Gahan did more than cartoon.
He was author of horror and children’s books, and a book and movie critic.


A fan of the classics, he would incorporate Poe, Doyle, Lovecraft, Carroll, and more into his cartoons.

Gahan Wilson was a master cartoonist with an uncanny ability to mix the hilarious with the horrifying.
Gahan Wilson remains a sacred treasure.
Rest in Peace!



the above obituary is an expansion of the notice posted earlier today


8 thoughts on “Gahan Wilson – RIP

  1. One of the great ones. He bent the needle of humor, and it stayed bent. His distinctive style conveyed rich atmosphere. And needless to say, he was explosively funny.

  2. Gahan Wilson’s work is unique and wonderful, both in ideas and drawing style. When I was young his cartoons in National Lampoon inspired me to keep on this path. I was fortunate to meet him a few times, last time about ten years ago out in the Hamptons where he lived. There is no one quite like him, and never will be. Hope his afterlife is less scary than his cartoons.

  3. Gahan Wilson brought a similar spirit to his cartoons as Charles Addams. He was a great draftsman and had an incredible sense of the macabre. At least he won’t have to deal with the harshness of Alzheimers anymore. Rest in peace good man.

  4. Gahan Wilson was my first and most favorite cartoonist. Years ago in college I was bashing my male friends for reading PlayBoy. But after flipping through one during a bashing, I saw my first Gahan Wilson cartoon and was hooked! After that, my male friends were required to give me their old copies of Play Boy until I had an enormous collection.
    I was packing to move and didn’t have room for my collection, so went through each and every copy to tear out the Gahan Wilson cartoons and illustrations. Since then I have purchased a book AND have ALL the cartoons I tore from my PlayBoys!!!!!!
    He’s the best. RIP and my sincerest condolences to his family.
    Caryla Chambers

  5. RIP Mr. Wilson. Gahan Wilson was THE funniest gag cartoonist, PERIOD. Gahan Wilson’s work for PLAYBOY is where I first got addicted to his sense of humor, then there was “NUTS,” & his other special features in NATIONAL LAMPOON. By the time he was featured in THE NEW YORKER, I was always surprised by the brilliance of his imagination, and how prolific he was!. I collected all his books & he signed a few for me one year he starred at COMIC-CON in San Diego. On my wall, I have a blow-up, framed, of my favorite cartoon of his: The new arrival in Heaven, who comments to another “angel,” Somehow I thought the whole thing would be a lot classier!” He was the best! He never failed to make me laugh. And man, no one drew like him. What a distinctive style! There was only one Gahan Wilson.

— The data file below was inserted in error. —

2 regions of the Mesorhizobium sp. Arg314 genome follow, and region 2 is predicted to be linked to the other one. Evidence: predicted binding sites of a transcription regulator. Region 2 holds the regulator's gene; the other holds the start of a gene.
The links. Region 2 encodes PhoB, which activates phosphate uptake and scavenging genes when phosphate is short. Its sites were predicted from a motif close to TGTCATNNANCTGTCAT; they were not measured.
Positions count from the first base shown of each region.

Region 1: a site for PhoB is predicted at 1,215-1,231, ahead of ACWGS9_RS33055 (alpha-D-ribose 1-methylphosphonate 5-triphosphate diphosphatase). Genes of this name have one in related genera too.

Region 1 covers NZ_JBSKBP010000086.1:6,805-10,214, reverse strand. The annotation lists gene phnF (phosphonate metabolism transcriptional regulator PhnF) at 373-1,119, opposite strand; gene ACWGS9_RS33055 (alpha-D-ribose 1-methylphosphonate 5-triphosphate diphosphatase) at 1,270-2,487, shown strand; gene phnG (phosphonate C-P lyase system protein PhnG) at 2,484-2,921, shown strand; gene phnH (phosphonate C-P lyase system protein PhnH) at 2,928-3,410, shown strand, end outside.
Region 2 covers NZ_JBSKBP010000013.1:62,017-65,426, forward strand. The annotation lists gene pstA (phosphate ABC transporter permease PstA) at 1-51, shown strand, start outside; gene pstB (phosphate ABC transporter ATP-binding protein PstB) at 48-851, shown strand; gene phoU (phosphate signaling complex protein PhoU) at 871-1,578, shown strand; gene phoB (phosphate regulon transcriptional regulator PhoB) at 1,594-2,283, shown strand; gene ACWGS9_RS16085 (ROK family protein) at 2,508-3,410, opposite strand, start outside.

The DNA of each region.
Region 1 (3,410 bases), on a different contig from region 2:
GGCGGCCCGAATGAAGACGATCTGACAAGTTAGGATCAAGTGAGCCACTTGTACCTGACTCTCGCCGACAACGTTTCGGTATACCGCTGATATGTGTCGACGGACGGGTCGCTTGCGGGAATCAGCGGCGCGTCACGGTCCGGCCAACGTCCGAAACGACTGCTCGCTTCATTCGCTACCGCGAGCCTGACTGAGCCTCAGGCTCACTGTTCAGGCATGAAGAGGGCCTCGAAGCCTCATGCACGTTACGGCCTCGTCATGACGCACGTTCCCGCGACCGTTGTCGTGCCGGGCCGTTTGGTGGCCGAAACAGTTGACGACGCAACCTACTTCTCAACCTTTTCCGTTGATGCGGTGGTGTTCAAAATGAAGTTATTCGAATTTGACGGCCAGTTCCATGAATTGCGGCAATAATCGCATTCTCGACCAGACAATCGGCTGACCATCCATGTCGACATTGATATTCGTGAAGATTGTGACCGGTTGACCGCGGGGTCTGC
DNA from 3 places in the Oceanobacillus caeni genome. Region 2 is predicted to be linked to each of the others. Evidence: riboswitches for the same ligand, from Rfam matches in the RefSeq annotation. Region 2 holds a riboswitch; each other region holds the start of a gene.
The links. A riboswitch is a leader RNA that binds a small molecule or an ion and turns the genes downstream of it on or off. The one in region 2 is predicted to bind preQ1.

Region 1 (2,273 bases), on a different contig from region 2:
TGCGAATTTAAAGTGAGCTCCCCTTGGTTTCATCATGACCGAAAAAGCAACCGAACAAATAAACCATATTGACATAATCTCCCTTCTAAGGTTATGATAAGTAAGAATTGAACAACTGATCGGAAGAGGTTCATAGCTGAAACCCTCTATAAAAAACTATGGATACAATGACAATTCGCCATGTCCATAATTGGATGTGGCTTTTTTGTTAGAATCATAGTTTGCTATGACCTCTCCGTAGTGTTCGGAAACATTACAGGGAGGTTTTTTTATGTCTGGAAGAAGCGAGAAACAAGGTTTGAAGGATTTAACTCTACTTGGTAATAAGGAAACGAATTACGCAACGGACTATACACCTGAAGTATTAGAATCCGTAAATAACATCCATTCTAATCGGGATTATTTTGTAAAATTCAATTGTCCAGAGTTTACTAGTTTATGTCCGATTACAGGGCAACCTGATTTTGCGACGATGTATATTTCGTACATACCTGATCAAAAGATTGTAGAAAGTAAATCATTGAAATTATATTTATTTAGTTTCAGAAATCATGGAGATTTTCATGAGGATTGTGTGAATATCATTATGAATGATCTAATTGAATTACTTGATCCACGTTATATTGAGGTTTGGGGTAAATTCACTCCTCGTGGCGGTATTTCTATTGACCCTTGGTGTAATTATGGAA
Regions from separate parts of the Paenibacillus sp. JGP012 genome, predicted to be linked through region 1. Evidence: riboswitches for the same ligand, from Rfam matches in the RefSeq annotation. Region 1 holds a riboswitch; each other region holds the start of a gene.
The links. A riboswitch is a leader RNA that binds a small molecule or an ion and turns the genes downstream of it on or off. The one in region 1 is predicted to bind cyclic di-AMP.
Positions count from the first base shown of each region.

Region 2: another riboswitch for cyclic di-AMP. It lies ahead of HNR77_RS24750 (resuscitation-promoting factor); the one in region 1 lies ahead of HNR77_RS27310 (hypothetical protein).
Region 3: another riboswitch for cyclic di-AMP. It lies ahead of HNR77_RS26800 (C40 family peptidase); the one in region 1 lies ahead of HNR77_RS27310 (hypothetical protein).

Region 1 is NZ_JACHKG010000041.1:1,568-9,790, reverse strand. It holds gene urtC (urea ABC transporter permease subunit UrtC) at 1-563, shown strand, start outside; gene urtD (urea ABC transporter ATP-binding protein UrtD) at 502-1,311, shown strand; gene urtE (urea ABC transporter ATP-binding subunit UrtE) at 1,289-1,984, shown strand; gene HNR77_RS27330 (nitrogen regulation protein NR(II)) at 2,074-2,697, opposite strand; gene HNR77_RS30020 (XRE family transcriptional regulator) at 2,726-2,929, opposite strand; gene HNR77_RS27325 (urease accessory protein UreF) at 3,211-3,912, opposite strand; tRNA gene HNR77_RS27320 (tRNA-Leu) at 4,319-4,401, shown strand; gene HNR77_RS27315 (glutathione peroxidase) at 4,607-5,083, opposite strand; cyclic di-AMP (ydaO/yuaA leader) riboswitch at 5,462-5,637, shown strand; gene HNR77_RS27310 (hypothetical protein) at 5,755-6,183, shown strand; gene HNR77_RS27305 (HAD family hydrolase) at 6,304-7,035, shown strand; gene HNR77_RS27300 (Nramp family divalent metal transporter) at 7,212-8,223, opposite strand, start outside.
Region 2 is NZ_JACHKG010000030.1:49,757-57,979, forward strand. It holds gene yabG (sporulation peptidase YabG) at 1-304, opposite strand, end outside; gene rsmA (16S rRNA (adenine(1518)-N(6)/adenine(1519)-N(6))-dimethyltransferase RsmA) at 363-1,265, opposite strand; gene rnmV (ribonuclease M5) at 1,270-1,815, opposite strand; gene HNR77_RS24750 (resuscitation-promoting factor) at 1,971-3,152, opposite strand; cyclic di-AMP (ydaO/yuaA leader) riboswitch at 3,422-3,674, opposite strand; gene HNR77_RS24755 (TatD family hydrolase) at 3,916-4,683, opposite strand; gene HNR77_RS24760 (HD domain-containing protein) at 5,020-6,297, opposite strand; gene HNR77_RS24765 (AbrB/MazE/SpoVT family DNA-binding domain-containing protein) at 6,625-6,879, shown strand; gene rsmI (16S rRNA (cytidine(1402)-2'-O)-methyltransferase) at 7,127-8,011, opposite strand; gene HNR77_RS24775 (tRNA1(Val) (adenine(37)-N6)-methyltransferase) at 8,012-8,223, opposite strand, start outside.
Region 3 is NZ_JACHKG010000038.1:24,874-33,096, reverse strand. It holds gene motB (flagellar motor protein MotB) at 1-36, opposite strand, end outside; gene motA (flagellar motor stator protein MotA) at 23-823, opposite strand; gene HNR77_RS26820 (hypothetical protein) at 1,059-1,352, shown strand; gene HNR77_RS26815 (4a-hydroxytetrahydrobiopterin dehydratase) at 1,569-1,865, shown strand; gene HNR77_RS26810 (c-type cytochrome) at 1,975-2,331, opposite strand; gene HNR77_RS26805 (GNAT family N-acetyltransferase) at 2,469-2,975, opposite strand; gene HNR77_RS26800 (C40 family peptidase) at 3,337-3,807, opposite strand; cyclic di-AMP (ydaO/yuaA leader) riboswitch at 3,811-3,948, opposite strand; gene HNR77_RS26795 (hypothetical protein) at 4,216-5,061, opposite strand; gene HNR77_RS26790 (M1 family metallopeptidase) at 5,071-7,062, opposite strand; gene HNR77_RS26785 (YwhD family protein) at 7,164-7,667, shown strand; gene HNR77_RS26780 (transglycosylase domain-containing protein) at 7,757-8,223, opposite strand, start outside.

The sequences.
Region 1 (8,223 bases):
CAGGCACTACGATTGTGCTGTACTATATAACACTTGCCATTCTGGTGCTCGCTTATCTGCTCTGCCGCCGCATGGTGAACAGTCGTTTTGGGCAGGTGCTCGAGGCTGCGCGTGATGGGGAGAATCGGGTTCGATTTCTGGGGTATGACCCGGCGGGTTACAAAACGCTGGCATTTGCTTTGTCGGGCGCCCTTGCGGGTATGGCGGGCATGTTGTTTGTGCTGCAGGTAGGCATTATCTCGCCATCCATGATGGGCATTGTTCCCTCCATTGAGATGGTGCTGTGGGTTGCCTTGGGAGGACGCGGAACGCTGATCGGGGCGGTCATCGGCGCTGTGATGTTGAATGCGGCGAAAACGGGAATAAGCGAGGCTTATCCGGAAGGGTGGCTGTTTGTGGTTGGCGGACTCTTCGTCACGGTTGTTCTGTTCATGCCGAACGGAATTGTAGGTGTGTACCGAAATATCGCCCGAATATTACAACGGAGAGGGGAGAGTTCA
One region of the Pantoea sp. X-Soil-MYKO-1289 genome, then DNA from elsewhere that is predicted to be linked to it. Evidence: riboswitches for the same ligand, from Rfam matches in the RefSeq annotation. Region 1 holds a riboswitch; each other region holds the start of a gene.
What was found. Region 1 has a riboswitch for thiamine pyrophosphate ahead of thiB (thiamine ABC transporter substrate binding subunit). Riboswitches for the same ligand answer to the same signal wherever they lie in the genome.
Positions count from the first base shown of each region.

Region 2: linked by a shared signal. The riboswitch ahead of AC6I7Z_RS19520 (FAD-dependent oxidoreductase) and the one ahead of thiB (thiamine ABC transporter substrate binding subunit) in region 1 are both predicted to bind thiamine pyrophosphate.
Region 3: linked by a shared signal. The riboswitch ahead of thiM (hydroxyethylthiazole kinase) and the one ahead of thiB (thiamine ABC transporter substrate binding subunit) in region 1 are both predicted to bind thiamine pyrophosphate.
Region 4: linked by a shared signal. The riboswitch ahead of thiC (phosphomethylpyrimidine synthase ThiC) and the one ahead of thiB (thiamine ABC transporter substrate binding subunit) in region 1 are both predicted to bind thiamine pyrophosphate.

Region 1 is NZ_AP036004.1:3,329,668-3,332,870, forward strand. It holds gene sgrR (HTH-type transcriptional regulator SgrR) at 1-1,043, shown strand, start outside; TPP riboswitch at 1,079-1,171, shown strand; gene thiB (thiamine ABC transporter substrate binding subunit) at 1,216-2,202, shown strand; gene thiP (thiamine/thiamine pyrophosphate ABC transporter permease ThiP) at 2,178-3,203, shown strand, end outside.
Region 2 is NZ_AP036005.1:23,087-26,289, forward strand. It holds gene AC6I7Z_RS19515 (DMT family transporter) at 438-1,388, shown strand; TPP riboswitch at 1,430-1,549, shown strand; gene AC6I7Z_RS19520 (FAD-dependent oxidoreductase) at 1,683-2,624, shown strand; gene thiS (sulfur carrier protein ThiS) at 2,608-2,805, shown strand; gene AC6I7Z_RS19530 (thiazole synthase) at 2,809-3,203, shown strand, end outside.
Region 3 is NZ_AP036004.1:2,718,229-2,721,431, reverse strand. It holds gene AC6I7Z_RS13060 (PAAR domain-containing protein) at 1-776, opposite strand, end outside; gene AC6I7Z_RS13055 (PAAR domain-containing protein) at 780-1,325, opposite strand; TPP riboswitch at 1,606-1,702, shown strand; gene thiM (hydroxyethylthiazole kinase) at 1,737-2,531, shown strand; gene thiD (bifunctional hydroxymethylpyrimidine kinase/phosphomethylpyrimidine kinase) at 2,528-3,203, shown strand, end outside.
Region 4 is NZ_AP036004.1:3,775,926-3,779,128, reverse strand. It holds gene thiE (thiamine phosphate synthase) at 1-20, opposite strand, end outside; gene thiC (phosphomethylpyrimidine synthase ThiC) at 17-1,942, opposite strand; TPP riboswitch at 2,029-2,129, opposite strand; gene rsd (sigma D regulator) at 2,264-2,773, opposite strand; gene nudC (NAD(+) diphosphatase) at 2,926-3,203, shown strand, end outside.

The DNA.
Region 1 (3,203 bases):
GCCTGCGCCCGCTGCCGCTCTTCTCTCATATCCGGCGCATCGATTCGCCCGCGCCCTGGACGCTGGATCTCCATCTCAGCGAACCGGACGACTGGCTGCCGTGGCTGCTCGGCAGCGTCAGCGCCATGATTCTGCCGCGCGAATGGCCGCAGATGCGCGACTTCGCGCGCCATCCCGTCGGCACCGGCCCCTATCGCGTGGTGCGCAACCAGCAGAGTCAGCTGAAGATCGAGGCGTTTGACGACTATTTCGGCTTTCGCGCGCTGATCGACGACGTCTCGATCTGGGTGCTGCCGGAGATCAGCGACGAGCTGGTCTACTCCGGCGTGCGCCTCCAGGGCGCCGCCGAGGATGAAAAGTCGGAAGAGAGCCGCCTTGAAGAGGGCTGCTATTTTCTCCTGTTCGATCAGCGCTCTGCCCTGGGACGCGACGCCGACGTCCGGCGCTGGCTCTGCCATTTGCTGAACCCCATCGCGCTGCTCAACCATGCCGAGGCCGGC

Thanks Mr. Wilson!

  6. One of the best. Inspired many writers, cartoonists and graphic illustrators to think outside the box, that there could be humor in just about everything you could see…

  7. I interviewed Gahan Wilson and his wife Nancy Winters when they lived at the foot of Boston’s Beacon Hill.

    The article in The New England Business Journal, taken from the interview was titled “Nobody ever said I give them nightmares”

    Wilson showed me his first collection, Man in a Cannibal Pot.
    The man was in a cannibal pot, pouring poison into it.

    In remembering him, I recall Dashiel Hammett’s, author of The Thin Man, praise of novelist Nathan West, author The Day of the Locust, “You don’t hear the echo of other writers in his work”.

    Wilson was an acquired taste.

    In times of transition,I recall The Twilight Zone episode,”A Game of Pool: In it, a frustrated pool share Jessie Cardiff (Jack Klugman)wants to play the all time champion Fats Brown, who unfortunately is dead. When Fats Brown (Jonathan Winters) appears, Jessie is astounded.

    Jessie “But your.
    Brown: “Dead? Not really. As long as people talk about you you don’t really die. As long as people say your name, you continue. A legend doesn’t die just because the man does.”

    Gahan. I’ll see you in whatever comes next.

    David Reno